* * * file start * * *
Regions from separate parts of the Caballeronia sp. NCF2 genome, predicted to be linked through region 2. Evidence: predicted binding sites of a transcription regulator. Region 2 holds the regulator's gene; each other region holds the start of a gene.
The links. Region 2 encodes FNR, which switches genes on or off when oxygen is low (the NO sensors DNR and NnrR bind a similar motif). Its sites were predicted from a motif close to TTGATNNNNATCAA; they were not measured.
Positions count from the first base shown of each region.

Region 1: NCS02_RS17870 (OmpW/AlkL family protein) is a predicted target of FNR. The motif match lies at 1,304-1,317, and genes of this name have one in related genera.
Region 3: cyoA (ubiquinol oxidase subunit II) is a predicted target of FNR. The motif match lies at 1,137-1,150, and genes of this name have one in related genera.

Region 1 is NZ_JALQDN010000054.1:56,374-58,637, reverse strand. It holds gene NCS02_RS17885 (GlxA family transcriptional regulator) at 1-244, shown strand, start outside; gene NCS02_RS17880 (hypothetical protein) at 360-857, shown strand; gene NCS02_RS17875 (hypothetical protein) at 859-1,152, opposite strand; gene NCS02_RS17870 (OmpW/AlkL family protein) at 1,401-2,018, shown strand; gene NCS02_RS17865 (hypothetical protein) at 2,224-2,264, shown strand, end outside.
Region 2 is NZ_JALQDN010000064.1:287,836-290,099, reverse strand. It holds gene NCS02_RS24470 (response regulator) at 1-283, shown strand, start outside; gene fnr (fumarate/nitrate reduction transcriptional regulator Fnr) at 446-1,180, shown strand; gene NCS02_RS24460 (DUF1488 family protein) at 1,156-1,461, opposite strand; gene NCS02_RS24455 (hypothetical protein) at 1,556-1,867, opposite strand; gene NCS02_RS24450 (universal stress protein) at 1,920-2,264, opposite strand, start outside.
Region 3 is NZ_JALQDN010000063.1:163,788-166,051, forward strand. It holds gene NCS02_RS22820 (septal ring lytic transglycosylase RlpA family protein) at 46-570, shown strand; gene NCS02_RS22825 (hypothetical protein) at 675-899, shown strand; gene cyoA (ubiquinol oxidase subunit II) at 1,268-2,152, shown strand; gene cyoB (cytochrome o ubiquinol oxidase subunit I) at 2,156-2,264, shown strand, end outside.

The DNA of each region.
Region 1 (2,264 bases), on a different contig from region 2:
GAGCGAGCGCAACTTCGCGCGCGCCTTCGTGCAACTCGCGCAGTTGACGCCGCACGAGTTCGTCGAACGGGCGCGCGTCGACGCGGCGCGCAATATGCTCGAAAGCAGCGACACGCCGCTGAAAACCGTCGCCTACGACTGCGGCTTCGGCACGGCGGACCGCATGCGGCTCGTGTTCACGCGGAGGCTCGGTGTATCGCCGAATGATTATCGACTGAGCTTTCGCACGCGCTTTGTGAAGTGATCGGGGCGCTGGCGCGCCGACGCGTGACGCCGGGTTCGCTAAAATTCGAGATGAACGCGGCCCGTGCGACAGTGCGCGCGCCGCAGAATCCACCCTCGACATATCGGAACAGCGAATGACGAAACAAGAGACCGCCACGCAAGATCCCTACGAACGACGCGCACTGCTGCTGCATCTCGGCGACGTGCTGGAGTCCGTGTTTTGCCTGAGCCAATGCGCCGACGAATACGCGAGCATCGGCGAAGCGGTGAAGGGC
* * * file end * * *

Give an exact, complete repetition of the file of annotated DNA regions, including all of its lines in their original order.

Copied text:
Regions from separate parts of the Caballeronia sp. NCF2 genome, predicted to be linked through region 2. Evidence: predicted binding sites of a transcription regulator. Region 2 holds the regulator's gene; each other region holds the start of a gene.
The links. Region 2 encodes FNR, which switches genes on or off when oxygen is low (the NO sensors DNR and NnrR bind a similar motif). Its sites were predicted from a motif close to TTGATNNNNATCAA; they were not measured.
Positions count from the first base shown of each region.

Region 1: NCS02_RS17870 (OmpW/AlkL family protein) is a predicted target of FNR. The motif match lies at 1,304-1,317, and genes of this name have one in related genera.
Region 3: cyoA (ubiquinol oxidase subunit II) is a predicted target of FNR. The motif match lies at 1,137-1,150, and genes of this name have one in related genera.

Region 1 is NZ_JALQDN010000054.1:56,374-58,637, reverse strand. It holds gene NCS02_RS17885 (GlxA family transcriptional regulator) at 1-244, shown strand, start outside; gene NCS02_RS17880 (hypothetical protein) at 360-857, shown strand; gene NCS02_RS17875 (hypothetical protein) at 859-1,152, opposite strand; gene NCS02_RS17870 (OmpW/AlkL family protein) at 1,401-2,018, shown strand; gene NCS02_RS17865 (hypothetical protein) at 2,224-2,264, shown strand, end outside.
Region 2 is NZ_JALQDN010000064.1:287,836-290,099, reverse strand. It holds gene NCS02_RS24470 (response regulator) at 1-283, shown strand, start outside; gene fnr (fumarate/nitrate reduction transcriptional regulator Fnr) at 446-1,180, shown strand; gene NCS02_RS24460 (DUF1488 family protein) at 1,156-1,461, opposite strand; gene NCS02_RS24455 (hypothetical protein) at 1,556-1,867, opposite strand; gene NCS02_RS24450 (universal stress protein) at 1,920-2,264, opposite strand, start outside.
Region 3 is NZ_JALQDN010000063.1:163,788-166,051, forward strand. It holds gene NCS02_RS22820 (septal ring lytic transglycosylase RlpA family protein) at 46-570, shown strand; gene NCS02_RS22825 (hypothetical protein) at 675-899, shown strand; gene cyoA (ubiquinol oxidase subunit II) at 1,268-2,152, shown strand; gene cyoB (cytochrome o ubiquinol oxidase subunit I) at 2,156-2,264, shown strand, end outside.

The DNA of each region.
Region 1 (2,264 bases), on a different contig from region 2:
GAGCGAGCGCAACTTCGCGCGCGCCTTCGTGCAACTCGCGCAGTTGACGCCGCACGAGTTCGTCGAACGGGCGCGCGTCGACGCGGCGCGCAATATGCTCGAAAGCAGCGACACGCCGCTGAAAACCGTCGCCTACGACTGCGGCTTCGGCACGGCGGACCGCATGCGGCTCGTGTTCACGCGGAGGCTCGGTGTATCGCCGAATGATTATCGACTGAGCTTTCGCACGCGCTTTGTGAAGTGATCGGGGCGCTGGCGCGCCGACGCGTGACGCCGGGTTCGCTAAAATTCGAGATGAACGCGGCCCGTGCGACAGTGCGCGCGCCGCAGAATCCACCCTCGACATATCGGAACAGCGAATGACGAAACAAGAGACCGCCACGCAAGATCCCTACGAACGACGCGCACTGCTGCTGCATCTCGGCGACGTGCTGGAGTCCGTGTTTTGCCTGAGCCAATGCGCCGACGAATACGCGAGCATCGGCGAAGCGGTGAAGGGC